The centers are supervised by the United Nations Industrial Development Organization and will serve as a platform to promote the application of new technologies and cooperation between nations and enterprises.
    The centers were unveiled during the Global CEO Conference organized by UNIDO and the UN South-South Cooperation Development Center in Shanghai yesterday.
    Shanghai has picked nine key emerging industries, including new energy, new energy vehicles, advanced major equipment, civil aviation manufacturing, new materials, software and information, and biopharmaceutical.
    The industrial production of the city's key emerging sectors may hit 1 trillion yuan (US$156 billion) this year from 886 billion yuan in 2010, said Shang Yuying, vice director of Shanghai Municipal Commission of Economy and Information. --(9/16)

  • Stocks end a three-day decline
    Shanghai's key stock index rose yesterday, ending a three-day decline, after Premier Wen Jiabao pledged confidence in China and in Europe's economy.
    The Shanghai Composite Index rose 0.6 percent to 2,484.83 points, halting a three-day, 1.8 percent decline.
    The index has slumped 12 percent this year, extending last year's 14 percent plunge, as the government took steps to cool inflation that's at an almost three-year high. The gauge is valued at 11.5 times estimated profit, the lowest on record, according to weekly data compiled by Bloomberg News dating back to January 2006.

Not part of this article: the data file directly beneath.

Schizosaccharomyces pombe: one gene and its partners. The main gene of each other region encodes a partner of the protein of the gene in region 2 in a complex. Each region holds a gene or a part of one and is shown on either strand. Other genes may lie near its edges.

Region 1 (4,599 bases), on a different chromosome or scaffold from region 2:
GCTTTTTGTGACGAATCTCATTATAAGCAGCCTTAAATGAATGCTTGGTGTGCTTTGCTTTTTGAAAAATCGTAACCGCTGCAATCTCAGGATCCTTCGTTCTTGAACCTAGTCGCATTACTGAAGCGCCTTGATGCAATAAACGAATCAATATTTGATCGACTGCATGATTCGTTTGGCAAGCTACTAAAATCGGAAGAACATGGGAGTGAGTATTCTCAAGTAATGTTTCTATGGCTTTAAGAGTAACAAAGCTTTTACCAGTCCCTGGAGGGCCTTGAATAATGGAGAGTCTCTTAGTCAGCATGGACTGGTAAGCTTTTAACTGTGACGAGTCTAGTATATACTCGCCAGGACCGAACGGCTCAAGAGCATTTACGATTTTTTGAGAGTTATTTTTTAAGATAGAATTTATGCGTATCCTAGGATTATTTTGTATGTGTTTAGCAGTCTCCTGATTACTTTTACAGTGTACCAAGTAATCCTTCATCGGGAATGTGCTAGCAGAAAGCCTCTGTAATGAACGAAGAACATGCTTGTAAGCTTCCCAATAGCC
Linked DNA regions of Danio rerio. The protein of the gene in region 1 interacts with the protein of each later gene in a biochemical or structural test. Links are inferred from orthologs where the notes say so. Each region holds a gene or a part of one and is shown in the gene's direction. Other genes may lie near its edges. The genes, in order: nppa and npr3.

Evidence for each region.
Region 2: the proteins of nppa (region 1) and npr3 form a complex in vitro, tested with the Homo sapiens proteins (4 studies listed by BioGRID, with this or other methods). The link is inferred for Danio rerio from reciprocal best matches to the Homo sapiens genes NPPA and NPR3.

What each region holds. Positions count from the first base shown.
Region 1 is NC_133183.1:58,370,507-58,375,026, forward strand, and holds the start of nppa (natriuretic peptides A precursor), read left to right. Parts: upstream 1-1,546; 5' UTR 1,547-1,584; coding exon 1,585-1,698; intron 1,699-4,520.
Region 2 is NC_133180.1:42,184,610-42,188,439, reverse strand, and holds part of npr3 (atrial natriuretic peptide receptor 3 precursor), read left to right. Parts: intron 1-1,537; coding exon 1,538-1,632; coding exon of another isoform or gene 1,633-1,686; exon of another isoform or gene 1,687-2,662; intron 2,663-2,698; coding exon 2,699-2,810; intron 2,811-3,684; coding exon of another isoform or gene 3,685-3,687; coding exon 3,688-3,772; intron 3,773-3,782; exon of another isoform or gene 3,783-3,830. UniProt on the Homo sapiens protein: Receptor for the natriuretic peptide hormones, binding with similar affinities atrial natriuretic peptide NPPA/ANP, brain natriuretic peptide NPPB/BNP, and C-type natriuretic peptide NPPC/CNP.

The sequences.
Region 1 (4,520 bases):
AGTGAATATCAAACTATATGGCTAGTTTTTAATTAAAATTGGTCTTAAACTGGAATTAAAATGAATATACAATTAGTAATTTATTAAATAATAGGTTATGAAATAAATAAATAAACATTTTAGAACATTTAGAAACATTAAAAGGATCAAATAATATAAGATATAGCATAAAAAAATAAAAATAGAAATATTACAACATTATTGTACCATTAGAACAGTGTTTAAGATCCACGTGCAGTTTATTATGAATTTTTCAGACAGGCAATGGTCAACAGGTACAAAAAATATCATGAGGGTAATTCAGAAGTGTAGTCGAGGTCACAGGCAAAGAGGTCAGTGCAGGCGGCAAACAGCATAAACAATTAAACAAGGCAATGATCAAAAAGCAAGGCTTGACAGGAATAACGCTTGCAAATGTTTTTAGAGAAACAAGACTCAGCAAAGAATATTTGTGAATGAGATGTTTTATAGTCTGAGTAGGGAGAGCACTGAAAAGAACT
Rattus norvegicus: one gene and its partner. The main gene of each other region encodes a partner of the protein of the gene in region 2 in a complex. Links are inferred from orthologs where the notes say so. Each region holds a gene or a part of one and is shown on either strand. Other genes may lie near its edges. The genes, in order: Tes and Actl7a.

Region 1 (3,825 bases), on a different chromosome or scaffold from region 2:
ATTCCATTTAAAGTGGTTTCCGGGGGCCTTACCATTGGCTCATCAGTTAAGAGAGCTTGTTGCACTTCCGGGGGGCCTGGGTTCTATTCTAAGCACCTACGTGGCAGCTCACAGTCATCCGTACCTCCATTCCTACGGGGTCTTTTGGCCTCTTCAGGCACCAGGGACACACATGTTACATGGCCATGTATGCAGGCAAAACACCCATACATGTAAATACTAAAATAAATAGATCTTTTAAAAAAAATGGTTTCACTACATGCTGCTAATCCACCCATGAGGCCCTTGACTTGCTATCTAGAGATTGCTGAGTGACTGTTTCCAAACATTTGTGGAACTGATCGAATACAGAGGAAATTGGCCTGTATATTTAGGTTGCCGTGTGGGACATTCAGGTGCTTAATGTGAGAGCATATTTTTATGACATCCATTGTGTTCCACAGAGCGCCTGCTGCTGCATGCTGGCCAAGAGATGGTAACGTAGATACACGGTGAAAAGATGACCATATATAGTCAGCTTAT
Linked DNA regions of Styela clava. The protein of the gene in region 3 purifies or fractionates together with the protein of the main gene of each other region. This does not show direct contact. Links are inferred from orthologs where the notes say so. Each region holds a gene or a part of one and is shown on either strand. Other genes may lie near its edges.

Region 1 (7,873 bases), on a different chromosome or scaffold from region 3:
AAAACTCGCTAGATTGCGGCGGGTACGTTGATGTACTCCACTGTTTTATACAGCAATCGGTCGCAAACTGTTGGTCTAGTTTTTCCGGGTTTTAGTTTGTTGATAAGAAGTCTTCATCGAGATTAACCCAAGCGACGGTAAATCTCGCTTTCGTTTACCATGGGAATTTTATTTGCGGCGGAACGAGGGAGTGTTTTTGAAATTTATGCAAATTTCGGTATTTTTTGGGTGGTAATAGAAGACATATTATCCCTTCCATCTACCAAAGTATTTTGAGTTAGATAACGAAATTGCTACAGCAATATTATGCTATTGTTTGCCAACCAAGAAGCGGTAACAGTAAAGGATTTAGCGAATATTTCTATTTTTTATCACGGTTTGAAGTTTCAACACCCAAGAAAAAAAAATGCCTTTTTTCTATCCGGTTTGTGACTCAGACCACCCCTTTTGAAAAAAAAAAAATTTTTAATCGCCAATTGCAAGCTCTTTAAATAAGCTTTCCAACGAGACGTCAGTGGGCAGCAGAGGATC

Wen told a World Economic Forum meeting in Dalian yesterday that China will maintain its 'active and prudent'fiscal and monetary policies to curb inflation while forging ahead with structural reforms and boosting domestic consumption to sustain long-term economic growth.
    He said China is confident Europe can solve its problems and China will increase investment there.
    Du Liang, an analyst with Shanxi Securities, said: 'Investors' confidence was lifted by Wen's remarks but the thin turnover showed caution is still heavy in the market. Growth is not likely to last long and will fluctuate at the current level.
    China Coal Energy, the country's second-largest coal producer, led a rally in the sector, gaining 1.9 percent to 9.64 yuan (US$1.51). The company said sales in August rose 18 percent from a year earlier.
    China Shenhua Energy, the nation's largest, rose 0.6 percent to 25.64 yuan.
    Cai Hongyu, an analyst with China International Capital Corp, said coal prices are likely to be supported by increasing demand from power firms and steel makers. --(9/15)

  • Fiscal revenue surges 34%
    China's fiscal revenue surged 34.3 percent from a year earlier to 754.6 billion yuan (US$117.9 billion) in August, the Ministry of Finance said yesterday.
    The rise was better than the 26.7 percent in July and 27.6 percent in June because the country benefited from the 52.9 billion yuan in the special oil gain levy for April to June.